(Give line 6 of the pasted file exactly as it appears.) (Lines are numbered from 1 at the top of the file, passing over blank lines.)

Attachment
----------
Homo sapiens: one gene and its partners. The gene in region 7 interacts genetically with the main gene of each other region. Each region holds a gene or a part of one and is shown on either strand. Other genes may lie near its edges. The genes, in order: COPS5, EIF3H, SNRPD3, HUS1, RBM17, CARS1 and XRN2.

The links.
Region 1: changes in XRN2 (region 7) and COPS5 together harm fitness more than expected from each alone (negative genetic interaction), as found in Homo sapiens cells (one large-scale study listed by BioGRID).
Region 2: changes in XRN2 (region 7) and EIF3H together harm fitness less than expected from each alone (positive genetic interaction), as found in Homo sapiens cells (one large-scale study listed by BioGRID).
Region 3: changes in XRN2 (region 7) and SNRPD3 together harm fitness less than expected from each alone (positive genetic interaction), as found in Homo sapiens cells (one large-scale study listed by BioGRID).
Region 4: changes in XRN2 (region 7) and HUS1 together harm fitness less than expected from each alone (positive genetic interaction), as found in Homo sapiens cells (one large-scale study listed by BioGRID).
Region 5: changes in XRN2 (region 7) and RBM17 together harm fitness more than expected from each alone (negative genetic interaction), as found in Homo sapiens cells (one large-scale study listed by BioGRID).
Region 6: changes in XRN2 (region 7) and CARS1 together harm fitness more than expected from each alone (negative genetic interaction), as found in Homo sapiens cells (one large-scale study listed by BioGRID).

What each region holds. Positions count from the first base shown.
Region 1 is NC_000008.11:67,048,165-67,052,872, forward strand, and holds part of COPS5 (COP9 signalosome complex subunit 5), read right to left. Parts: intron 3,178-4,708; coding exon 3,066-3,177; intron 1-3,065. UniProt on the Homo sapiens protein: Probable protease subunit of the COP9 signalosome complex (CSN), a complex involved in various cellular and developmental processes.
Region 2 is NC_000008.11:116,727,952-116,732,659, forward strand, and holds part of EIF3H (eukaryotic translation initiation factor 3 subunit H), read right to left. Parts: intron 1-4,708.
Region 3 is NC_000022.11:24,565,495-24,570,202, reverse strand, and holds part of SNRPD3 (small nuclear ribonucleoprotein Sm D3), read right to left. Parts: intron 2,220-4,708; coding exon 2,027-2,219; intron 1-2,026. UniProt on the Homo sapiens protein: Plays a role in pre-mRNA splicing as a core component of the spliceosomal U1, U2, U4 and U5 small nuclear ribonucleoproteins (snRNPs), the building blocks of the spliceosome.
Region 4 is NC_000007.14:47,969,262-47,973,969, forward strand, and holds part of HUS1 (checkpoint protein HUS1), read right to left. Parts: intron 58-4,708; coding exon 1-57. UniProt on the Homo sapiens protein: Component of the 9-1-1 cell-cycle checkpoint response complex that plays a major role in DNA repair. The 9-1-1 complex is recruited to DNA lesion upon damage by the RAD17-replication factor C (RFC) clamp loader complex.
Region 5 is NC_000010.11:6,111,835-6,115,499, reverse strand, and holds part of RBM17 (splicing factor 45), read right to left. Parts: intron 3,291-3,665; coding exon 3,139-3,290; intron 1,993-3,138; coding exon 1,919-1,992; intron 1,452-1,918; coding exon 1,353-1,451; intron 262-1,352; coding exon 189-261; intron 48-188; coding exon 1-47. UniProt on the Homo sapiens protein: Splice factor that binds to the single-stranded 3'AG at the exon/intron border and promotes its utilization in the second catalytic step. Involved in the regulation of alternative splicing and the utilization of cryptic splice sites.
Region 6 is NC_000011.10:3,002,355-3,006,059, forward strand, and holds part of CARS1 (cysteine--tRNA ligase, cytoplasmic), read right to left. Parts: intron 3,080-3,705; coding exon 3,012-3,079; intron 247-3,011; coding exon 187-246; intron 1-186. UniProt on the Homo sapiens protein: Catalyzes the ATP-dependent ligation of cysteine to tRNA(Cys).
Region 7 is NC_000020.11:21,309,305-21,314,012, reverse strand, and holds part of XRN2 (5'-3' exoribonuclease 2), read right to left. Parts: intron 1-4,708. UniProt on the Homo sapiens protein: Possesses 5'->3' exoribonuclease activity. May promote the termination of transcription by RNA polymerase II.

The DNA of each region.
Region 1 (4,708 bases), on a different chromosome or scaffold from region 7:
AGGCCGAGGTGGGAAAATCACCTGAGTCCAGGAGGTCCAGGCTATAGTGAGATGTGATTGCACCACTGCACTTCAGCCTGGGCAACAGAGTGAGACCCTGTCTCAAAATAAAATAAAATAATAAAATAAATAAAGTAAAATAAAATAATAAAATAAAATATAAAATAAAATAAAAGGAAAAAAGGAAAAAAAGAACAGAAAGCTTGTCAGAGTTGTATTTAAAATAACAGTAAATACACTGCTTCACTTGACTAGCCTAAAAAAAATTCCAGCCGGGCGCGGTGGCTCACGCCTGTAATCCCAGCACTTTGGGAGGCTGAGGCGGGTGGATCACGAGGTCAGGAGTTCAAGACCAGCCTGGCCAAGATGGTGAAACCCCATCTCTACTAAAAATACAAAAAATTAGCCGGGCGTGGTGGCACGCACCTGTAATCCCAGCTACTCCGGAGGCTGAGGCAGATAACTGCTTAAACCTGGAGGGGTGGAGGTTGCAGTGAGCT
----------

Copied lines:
Region 4: changes in XRN2 (region 7) and HUS1 together harm fitness less than expected from each alone (positive genetic interaction), as found in Homo sapiens cells (one large-scale study listed by BioGRID).